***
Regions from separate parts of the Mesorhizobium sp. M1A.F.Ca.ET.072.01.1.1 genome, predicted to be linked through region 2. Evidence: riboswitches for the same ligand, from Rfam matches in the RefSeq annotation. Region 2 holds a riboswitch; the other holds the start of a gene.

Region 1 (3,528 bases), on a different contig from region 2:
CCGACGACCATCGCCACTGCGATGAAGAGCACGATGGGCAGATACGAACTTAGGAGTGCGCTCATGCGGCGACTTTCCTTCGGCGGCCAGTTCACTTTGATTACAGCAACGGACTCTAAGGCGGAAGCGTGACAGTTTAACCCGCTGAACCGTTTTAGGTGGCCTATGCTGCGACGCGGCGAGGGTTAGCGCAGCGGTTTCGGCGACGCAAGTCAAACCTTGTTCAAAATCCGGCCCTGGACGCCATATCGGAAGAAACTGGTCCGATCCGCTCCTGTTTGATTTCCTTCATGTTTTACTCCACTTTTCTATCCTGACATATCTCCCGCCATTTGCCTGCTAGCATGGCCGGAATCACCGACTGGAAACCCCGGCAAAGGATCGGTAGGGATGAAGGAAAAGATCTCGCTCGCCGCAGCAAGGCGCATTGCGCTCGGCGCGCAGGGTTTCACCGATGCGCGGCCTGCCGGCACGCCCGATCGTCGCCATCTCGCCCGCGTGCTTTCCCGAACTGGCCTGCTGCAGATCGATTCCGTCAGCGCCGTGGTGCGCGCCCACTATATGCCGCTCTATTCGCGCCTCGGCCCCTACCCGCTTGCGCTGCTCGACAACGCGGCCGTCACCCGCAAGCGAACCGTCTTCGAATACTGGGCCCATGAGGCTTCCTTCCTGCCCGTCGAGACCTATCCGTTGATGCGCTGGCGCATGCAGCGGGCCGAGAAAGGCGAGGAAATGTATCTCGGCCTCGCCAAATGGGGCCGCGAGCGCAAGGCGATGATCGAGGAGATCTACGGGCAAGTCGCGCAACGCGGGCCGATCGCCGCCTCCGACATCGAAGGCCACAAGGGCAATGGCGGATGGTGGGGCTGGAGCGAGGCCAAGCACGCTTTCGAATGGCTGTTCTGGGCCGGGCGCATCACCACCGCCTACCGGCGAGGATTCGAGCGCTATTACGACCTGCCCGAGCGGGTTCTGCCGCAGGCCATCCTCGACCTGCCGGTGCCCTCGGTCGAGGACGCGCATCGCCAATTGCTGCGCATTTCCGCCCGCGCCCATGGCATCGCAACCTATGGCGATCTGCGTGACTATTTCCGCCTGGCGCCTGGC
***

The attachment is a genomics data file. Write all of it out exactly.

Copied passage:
Regions from separate parts of the Mesorhizobium sp. M1A.F.Ca.ET.072.01.1.1 genome, predicted to be linked through region 2. Evidence: riboswitches for the same ligand, from Rfam matches in the RefSeq annotation. Region 2 holds a riboswitch; the other holds the start of a gene.

Region 1 (3,528 bases), on a different contig from region 2:
CCGACGACCATCGCCACTGCGATGAAGAGCACGATGGGCAGATACGAACTTAGGAGTGCGCTCATGCGGCGACTTTCCTTCGGCGGCCAGTTCACTTTGATTACAGCAACGGACTCTAAGGCGGAAGCGTGACAGTTTAACCCGCTGAACCGTTTTAGGTGGCCTATGCTGCGACGCGGCGAGGGTTAGCGCAGCGGTTTCGGCGACGCAAGTCAAACCTTGTTCAAAATCCGGCCCTGGACGCCATATCGGAAGAAACTGGTCCGATCCGCTCCTGTTTGATTTCCTTCATGTTTTACTCCACTTTTCTATCCTGACATATCTCCCGCCATTTGCCTGCTAGCATGGCCGGAATCACCGACTGGAAACCCCGGCAAAGGATCGGTAGGGATGAAGGAAAAGATCTCGCTCGCCGCAGCAAGGCGCATTGCGCTCGGCGCGCAGGGTTTCACCGATGCGCGGCCTGCCGGCACGCCCGATCGTCGCCATCTCGCCCGCGTGCTTTCCCGAACTGGCCTGCTGCAGATCGATTCCGTCAGCGCCGTGGTGCGCGCCCACTATATGCCGCTCTATTCGCGCCTCGGCCCCTACCCGCTTGCGCTGCTCGACAACGCGGCCGTCACCCGCAAGCGAACCGTCTTCGAATACTGGGCCCATGAGGCTTCCTTCCTGCCCGTCGAGACCTATCCGTTGATGCGCTGGCGCATGCAGCGGGCCGAGAAAGGCGAGGAAATGTATCTCGGCCTCGCCAAATGGGGCCGCGAGCGCAAGGCGATGATCGAGGAGATCTACGGGCAAGTCGCGCAACGCGGGCCGATCGCCGCCTCCGACATCGAAGGCCACAAGGGCAATGGCGGATGGTGGGGCTGGAGCGAGGCCAAGCACGCTTTCGAATGGCTGTTCTGGGCCGGGCGCATCACCACCGCCTACCGGCGAGGATTCGAGCGCTATTACGACCTGCCCGAGCGGGTTCTGCCGCAGGCCATCCTCGACCTGCCGGTGCCCTCGGTCGAGGACGCGCATCGCCAATTGCTGCGCATTTCCGCCCGCGCCCATGGCATCGCAACCTATGGCGATCTGCGTGACTATTTCCGCCTGGCGCCTGGC